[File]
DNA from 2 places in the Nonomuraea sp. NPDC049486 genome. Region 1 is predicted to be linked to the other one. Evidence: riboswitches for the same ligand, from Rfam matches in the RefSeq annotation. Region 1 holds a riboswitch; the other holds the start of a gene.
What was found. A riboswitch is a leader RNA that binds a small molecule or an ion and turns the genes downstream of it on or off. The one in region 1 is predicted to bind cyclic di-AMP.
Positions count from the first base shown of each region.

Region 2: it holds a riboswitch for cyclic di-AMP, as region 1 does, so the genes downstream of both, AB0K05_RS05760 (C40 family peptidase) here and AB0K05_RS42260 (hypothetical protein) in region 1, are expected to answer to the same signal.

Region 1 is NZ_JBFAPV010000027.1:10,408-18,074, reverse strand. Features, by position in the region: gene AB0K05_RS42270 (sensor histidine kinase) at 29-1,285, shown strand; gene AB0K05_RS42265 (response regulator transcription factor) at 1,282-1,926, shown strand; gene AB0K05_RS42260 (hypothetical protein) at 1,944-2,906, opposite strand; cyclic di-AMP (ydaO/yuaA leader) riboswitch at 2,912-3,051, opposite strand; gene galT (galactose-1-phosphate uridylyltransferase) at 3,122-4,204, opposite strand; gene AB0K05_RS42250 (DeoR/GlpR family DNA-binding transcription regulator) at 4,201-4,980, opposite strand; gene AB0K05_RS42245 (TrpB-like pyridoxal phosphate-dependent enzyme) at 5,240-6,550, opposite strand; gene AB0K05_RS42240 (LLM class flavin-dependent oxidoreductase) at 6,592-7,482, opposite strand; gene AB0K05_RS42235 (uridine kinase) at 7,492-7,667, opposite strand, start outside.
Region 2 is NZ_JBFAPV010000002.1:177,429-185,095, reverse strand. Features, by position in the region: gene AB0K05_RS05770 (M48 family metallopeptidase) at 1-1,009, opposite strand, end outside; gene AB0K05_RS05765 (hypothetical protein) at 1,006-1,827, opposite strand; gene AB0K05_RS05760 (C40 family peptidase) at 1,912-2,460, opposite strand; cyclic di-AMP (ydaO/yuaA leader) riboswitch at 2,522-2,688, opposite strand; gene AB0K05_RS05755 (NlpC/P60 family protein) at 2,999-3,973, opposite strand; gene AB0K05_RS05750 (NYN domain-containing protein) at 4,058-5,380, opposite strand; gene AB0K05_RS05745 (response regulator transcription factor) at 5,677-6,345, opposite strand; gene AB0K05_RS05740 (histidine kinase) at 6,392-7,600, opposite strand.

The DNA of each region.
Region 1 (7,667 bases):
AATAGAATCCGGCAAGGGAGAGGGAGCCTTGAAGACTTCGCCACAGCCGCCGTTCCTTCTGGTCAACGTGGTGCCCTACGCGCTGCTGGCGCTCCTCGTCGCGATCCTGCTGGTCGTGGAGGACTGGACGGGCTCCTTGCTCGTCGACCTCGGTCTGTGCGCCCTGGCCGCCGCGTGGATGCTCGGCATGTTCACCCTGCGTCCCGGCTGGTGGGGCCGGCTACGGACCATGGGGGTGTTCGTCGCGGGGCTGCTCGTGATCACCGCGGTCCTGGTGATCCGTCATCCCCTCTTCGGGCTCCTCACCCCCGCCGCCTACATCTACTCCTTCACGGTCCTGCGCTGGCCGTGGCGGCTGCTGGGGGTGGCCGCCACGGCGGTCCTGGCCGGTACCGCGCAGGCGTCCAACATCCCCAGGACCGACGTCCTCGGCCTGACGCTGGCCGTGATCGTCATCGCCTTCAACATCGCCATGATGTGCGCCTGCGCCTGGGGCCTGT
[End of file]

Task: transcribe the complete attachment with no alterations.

DNA from 2 places in the Nonomuraea sp. NPDC049486 genome. Region 1 is predicted to be linked to the other one. Evidence: riboswitches for the same ligand, from Rfam matches in the RefSeq annotation. Region 1 holds a riboswitch; the other holds the start of a gene.
What was found. A riboswitch is a leader RNA that binds a small molecule or an ion and turns the genes downstream of it on or off. The one in region 1 is predicted to bind cyclic di-AMP.
Positions count from the first base shown of each region.

Region 2: it holds a riboswitch for cyclic di-AMP, as region 1 does, so the genes downstream of both, AB0K05_RS05760 (C40 family peptidase) here and AB0K05_RS42260 (hypothetical protein) in region 1, are expected to answer to the same signal.

Region 1 is NZ_JBFAPV010000027.1:10,408-18,074, reverse strand. Features, by position in the region: gene AB0K05_RS42270 (sensor histidine kinase) at 29-1,285, shown strand; gene AB0K05_RS42265 (response regulator transcription factor) at 1,282-1,926, shown strand; gene AB0K05_RS42260 (hypothetical protein) at 1,944-2,906, opposite strand; cyclic di-AMP (ydaO/yuaA leader) riboswitch at 2,912-3,051, opposite strand; gene galT (galactose-1-phosphate uridylyltransferase) at 3,122-4,204, opposite strand; gene AB0K05_RS42250 (DeoR/GlpR family DNA-binding transcription regulator) at 4,201-4,980, opposite strand; gene AB0K05_RS42245 (TrpB-like pyridoxal phosphate-dependent enzyme) at 5,240-6,550, opposite strand; gene AB0K05_RS42240 (LLM class flavin-dependent oxidoreductase) at 6,592-7,482, opposite strand; gene AB0K05_RS42235 (uridine kinase) at 7,492-7,667, opposite strand, start outside.
Region 2 is NZ_JBFAPV010000002.1:177,429-185,095, reverse strand. Features, by position in the region: gene AB0K05_RS05770 (M48 family metallopeptidase) at 1-1,009, opposite strand, end outside; gene AB0K05_RS05765 (hypothetical protein) at 1,006-1,827, opposite strand; gene AB0K05_RS05760 (C40 family peptidase) at 1,912-2,460, opposite strand; cyclic di-AMP (ydaO/yuaA leader) riboswitch at 2,522-2,688, opposite strand; gene AB0K05_RS05755 (NlpC/P60 family protein) at 2,999-3,973, opposite strand; gene AB0K05_RS05750 (NYN domain-containing protein) at 4,058-5,380, opposite strand; gene AB0K05_RS05745 (response regulator transcription factor) at 5,677-6,345, opposite strand; gene AB0K05_RS05740 (histidine kinase) at 6,392-7,600, opposite strand.

The DNA of each region.
Region 1 (7,667 bases):
AATAGAATCCGGCAAGGGAGAGGGAGCCTTGAAGACTTCGCCACAGCCGCCGTTCCTTCTGGTCAACGTGGTGCCCTACGCGCTGCTGGCGCTCCTCGTCGCGATCCTGCTGGTCGTGGAGGACTGGACGGGCTCCTTGCTCGTCGACCTCGGTCTGTGCGCCCTGGCCGCCGCGTGGATGCTCGGCATGTTCACCCTGCGTCCCGGCTGGTGGGGCCGGCTACGGACCATGGGGGTGTTCGTCGCGGGGCTGCTCGTGATCACCGCGGTCCTGGTGATCCGTCATCCCCTCTTCGGGCTCCTCACCCCCGCCGCCTACATCTACTCCTTCACGGTCCTGCGCTGGCCGTGGCGGCTGCTGGGGGTGGCCGCCACGGCGGTCCTGGCCGGTACCGCGCAGGCGTCCAACATCCCCAGGACCGACGTCCTCGGCCTGACGCTGGCCGTGATCGTCATCGCCTTCAACATCGCCATGATGTGCGCCTGCGCCTGGGGCCTGT